Major investment in new rapid grocery online delivery companies represents “the biggest threat to convenience stores”, say experts.
Last week saw the launch of US convenience delivery giant Gopuff in the UK, a company valued at more than £6.29bn.
The new competitor to local shops is not alone. Grocermania, Getir, Gorillas, Weezy, Dija, Fancy, Zapp, Genie, Jiffy and Zoom! 1hr all launched in the past year, offering deliveries of convenience products to doorstep in as little as 10 minutes.
Many of the firms, mostly operating in cities across the UK, use ‘dark shops’ – small units closed to the public that are used as local delivery hubs.
These distribution centres enable the companies to quickly pick and pack orders for delivery on mopeds. Some companies will also visit supermarkets to buy goods to fill customer orders.
Explaining the threat to independent retailers, convenience expert David Gilroy told betterRetailing: “Some stores are already offering home delivery through firms such as Snappy Shopper, but how fast can they do it? Getir have been doing this kind of service for a few years and have already honed the model in a congested and difficult city like Istanbul.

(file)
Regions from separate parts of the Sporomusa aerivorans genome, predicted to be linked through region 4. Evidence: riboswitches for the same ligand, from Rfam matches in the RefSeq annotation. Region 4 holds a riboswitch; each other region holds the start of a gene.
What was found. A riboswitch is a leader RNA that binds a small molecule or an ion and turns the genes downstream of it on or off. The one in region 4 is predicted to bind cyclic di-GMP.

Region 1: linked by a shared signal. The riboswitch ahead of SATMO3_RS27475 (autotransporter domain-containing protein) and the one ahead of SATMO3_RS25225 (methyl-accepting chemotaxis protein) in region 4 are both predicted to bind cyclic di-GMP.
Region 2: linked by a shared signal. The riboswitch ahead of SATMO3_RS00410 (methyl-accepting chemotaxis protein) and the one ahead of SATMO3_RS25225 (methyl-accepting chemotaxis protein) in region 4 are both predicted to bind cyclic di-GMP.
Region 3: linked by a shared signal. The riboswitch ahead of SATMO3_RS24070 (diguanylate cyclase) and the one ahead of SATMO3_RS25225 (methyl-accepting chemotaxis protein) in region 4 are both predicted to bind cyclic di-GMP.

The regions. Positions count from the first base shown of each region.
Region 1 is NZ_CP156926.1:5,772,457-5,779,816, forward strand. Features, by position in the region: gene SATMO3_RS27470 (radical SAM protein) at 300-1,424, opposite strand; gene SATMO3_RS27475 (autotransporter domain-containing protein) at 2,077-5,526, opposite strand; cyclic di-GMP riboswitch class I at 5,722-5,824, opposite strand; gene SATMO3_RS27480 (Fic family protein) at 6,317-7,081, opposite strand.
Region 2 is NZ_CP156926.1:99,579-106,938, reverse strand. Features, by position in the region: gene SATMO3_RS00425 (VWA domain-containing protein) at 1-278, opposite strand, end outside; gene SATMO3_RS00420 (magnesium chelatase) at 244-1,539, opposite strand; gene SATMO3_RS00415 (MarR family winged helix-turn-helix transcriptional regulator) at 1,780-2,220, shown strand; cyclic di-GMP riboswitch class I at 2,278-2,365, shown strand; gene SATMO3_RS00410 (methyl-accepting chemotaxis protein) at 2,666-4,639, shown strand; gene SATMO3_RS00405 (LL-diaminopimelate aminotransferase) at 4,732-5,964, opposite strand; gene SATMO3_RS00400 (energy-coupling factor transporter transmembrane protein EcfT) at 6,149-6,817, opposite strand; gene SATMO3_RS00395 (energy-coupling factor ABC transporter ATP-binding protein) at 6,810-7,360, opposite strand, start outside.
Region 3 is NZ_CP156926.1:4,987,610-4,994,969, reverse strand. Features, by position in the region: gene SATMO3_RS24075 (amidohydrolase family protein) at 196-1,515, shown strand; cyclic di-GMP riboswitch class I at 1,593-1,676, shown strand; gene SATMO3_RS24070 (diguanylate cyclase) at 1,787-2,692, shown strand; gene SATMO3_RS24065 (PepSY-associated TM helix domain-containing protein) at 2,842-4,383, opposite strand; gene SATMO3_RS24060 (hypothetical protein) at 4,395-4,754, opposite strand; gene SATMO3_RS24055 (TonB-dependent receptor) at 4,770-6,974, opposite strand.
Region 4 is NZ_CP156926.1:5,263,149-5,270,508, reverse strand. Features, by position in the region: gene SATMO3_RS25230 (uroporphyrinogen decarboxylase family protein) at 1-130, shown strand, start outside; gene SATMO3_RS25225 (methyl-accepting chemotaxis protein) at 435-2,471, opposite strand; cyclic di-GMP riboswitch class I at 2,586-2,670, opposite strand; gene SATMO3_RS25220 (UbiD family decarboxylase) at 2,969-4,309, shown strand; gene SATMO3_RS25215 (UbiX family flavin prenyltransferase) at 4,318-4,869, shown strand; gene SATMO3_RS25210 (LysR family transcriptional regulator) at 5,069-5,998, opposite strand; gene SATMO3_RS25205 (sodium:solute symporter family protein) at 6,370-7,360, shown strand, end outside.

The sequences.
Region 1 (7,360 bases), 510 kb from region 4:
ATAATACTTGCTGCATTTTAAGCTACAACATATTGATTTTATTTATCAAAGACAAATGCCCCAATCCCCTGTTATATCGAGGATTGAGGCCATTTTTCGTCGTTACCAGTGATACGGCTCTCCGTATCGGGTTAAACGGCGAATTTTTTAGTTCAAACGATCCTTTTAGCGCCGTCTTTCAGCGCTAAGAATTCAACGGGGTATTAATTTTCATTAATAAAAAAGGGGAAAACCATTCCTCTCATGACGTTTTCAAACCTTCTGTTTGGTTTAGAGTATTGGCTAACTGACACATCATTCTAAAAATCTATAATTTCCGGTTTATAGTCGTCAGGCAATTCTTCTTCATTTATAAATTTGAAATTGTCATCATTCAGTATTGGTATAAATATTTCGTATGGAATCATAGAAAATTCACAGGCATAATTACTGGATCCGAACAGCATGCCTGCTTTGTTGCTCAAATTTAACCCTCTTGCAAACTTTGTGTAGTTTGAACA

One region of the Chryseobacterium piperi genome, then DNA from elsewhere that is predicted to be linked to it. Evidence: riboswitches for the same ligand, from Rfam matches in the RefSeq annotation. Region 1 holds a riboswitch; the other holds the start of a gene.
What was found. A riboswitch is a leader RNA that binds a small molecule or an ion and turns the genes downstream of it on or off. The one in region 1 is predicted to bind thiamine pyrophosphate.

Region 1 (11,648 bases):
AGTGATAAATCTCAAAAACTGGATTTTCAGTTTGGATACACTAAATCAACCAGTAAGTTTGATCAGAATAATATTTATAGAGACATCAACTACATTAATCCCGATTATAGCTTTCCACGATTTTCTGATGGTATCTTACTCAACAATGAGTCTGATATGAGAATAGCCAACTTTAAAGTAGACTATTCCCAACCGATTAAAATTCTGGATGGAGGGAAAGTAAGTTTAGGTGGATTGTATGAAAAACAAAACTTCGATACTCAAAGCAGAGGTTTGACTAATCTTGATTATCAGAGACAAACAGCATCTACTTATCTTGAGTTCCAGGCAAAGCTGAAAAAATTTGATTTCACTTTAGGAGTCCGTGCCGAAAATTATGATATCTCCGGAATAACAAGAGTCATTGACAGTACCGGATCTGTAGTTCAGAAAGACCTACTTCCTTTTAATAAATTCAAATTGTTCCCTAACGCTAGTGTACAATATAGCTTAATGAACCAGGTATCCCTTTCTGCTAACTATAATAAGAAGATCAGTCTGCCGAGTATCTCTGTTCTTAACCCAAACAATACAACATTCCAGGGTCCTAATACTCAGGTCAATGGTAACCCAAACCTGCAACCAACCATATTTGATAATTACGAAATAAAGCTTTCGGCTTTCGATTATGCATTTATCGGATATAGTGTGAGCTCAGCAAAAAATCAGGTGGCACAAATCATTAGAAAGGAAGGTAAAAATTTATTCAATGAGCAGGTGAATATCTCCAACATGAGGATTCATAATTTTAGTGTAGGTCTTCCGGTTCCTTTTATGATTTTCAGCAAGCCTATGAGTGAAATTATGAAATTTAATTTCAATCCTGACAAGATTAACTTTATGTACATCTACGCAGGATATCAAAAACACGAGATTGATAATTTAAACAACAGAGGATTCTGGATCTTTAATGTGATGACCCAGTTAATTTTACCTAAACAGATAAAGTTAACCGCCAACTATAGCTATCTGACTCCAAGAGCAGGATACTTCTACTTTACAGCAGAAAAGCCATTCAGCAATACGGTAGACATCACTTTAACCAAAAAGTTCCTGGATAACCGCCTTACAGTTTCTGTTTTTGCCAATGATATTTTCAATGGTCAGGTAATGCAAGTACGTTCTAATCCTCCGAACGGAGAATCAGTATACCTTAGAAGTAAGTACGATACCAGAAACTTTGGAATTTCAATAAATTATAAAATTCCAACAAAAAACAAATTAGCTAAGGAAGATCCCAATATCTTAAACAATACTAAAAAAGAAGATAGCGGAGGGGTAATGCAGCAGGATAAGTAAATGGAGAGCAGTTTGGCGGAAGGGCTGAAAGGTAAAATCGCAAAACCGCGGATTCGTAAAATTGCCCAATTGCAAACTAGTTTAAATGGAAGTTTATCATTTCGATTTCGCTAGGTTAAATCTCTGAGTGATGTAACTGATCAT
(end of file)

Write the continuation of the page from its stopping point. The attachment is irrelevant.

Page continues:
“They’ve also got finance behind them. What we’re seeing here is a massive structural change and convenience stores should ignore it at their peril. This could be the biggest threat to the convenience sector.”
Jisp chief customer officer Greg Deacon said: “Previously, an independent retailer’s main competition would be a rival store setting up on the same street as them. Now it’s the delivery drivers who are driving past on their mopeds. If a retailer ignores this, they’re likely to have their customers taken from them.”
CACI location planning consultant Val Kirillovs advised convenience stores to cater to the larger grocery top-up missions that became popular in convenience stores during the coronavirus pandemic.
He said customers still prefer to make these bigger basket purchasing decisions in store, helping local shops retain their share of the local grocery market.
Asked what stores should do now to prepare for new competition in their area, Deacon said: “It’s understanding the competition they face and marketing themselves online to customers through social media.
“If the community is hearing from the local retailer, they’re more likely to recommend them to friends and family.”
For retailers selling food to go, Deacon also recommended highlighting the time and care taken to prepare those products. “If you’re ordering fresh food, you want to know it’s been made properly. This isn’t the case with a 15-minute delivery,” he said.